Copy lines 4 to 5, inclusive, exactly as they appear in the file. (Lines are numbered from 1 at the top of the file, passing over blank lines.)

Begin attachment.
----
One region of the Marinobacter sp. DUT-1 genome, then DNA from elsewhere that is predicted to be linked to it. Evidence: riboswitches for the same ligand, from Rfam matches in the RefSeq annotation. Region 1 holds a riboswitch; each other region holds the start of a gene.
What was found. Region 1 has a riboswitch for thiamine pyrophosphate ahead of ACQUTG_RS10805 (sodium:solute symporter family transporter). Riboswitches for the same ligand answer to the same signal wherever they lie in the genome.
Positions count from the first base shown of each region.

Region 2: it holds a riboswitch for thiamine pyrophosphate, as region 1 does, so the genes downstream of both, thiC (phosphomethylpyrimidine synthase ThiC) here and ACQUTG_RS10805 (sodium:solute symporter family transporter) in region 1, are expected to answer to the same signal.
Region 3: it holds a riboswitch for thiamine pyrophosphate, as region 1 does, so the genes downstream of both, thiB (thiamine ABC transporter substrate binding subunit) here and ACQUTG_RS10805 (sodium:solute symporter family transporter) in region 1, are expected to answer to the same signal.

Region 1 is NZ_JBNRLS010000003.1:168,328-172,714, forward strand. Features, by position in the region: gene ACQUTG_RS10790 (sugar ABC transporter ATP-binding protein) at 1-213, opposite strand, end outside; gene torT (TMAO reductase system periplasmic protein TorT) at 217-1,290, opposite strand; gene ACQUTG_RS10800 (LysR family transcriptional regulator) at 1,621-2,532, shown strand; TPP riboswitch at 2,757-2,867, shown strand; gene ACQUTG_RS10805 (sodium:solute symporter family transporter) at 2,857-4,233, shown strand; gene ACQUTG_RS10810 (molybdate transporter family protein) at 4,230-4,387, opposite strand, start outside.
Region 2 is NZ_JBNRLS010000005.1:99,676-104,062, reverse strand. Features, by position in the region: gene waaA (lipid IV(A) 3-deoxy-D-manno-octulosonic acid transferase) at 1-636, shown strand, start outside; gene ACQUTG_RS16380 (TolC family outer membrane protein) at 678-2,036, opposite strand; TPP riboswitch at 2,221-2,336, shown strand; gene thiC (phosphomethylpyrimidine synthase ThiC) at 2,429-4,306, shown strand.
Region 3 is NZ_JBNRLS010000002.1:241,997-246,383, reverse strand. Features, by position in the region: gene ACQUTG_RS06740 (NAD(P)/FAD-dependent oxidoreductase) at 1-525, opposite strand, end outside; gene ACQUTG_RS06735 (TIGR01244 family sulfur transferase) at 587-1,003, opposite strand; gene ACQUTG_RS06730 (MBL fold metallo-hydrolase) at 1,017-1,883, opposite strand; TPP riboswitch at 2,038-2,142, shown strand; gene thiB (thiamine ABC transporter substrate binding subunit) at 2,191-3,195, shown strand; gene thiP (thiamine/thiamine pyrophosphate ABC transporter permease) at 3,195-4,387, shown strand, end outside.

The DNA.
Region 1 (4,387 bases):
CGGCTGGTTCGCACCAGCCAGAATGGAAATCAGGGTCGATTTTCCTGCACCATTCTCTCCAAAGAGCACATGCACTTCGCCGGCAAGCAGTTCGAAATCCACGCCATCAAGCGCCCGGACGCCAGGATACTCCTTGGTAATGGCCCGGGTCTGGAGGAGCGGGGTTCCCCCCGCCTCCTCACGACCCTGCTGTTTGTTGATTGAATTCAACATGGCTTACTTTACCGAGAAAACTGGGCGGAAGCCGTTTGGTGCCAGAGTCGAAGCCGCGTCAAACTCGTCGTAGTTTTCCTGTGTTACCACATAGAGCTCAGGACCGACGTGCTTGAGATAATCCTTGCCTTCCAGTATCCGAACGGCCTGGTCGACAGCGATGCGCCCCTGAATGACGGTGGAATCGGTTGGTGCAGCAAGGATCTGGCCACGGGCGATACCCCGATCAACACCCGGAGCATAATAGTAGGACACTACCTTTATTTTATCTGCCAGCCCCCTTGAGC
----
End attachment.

Region 2: it holds a riboswitch for thiamine pyrophosphate, as region 1 does, so the genes downstream of both, thiC (phosphomethylpyrimidine synthase ThiC) here and ACQUTG_RS10805 (sodium:solute symporter family transporter) in region 1, are expected to answer to the same signal.
Region 3: it holds a riboswitch for thiamine pyrophosphate, as region 1 does, so the genes downstream of both, thiB (thiamine ABC transporter substrate binding subunit) here and ACQUTG_RS10805 (sodium:solute symporter family transporter) in region 1, are expected to answer to the same signal.